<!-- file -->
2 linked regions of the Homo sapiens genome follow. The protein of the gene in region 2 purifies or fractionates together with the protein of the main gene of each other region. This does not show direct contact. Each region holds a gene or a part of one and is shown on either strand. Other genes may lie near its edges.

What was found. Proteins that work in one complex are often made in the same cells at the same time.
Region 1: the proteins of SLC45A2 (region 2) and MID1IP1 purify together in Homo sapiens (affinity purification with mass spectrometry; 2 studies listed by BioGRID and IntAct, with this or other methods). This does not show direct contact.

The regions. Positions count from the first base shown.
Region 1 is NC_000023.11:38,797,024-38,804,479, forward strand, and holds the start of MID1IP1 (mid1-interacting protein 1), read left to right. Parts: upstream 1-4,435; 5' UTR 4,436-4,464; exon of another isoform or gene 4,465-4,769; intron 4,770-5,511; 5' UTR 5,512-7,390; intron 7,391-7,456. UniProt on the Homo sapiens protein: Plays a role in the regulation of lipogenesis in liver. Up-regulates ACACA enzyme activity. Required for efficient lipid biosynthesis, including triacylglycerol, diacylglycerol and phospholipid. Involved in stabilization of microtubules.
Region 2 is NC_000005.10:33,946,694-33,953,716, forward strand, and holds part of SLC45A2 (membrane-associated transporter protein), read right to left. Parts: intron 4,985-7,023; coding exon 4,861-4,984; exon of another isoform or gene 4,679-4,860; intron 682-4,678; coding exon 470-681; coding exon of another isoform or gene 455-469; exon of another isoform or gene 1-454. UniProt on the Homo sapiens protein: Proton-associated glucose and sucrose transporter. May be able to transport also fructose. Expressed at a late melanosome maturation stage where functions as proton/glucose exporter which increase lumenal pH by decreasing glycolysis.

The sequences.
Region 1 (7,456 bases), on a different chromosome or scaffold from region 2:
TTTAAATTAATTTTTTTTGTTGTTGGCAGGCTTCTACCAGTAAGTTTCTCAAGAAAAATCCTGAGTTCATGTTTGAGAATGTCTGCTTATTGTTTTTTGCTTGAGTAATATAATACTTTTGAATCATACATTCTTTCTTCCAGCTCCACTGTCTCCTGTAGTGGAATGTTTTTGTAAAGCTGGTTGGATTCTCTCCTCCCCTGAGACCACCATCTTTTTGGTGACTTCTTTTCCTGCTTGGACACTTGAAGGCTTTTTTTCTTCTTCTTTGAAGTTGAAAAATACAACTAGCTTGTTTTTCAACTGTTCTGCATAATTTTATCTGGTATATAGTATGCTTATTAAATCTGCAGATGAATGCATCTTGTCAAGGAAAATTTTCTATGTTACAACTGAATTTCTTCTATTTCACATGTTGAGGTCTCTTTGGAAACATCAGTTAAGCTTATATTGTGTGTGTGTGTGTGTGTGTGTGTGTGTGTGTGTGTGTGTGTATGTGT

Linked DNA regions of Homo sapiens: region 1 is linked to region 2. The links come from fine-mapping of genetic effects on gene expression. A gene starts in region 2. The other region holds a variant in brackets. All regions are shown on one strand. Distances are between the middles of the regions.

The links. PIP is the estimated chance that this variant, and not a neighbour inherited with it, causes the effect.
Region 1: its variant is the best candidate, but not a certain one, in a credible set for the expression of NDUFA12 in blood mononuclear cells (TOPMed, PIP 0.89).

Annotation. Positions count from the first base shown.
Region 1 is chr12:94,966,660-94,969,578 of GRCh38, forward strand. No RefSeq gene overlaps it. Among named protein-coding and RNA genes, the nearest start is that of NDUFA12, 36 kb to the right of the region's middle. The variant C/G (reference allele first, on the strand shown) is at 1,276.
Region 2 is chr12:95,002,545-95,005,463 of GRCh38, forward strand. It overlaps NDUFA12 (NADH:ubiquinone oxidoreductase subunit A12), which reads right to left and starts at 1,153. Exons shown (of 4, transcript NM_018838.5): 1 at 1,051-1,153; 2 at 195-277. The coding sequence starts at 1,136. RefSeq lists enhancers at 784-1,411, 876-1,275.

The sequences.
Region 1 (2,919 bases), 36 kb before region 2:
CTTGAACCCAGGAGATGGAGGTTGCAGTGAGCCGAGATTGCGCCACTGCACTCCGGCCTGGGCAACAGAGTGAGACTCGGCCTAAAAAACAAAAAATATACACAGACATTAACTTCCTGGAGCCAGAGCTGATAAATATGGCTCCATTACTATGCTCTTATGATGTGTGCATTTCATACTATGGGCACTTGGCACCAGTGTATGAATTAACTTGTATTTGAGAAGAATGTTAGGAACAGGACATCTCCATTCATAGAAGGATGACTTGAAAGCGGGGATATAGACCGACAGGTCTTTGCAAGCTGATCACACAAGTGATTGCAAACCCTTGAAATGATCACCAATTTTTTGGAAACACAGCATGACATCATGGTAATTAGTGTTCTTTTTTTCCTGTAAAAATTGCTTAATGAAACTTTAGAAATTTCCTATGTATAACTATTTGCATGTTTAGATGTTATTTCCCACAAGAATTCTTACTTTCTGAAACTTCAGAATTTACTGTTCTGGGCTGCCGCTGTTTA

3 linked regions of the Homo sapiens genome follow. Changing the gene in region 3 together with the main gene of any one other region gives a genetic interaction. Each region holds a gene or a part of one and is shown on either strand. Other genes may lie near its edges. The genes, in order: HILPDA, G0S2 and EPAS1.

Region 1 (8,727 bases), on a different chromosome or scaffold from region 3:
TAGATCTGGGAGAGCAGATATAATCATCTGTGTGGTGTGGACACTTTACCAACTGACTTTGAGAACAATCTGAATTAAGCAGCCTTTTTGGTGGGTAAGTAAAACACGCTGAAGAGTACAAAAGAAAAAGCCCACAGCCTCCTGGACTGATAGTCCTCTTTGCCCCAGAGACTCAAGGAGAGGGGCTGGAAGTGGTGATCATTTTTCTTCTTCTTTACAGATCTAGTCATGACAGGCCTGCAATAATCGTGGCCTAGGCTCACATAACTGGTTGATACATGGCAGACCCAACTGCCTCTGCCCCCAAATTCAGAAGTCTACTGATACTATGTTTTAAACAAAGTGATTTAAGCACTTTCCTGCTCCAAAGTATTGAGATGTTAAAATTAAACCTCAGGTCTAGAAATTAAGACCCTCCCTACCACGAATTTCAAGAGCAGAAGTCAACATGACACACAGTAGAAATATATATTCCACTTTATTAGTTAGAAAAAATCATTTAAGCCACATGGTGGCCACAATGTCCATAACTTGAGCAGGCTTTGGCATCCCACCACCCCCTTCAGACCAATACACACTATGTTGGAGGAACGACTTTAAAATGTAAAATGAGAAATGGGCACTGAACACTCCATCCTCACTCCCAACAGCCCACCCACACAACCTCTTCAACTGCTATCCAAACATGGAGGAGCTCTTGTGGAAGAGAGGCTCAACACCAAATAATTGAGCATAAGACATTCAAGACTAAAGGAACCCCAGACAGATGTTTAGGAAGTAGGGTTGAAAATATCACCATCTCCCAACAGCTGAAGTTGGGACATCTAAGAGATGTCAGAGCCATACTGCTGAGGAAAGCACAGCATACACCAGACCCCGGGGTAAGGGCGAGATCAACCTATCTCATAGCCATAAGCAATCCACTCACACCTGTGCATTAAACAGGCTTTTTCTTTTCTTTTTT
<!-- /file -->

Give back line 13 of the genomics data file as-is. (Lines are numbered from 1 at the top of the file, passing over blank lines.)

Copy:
Annotation. Positions count from the first base shown.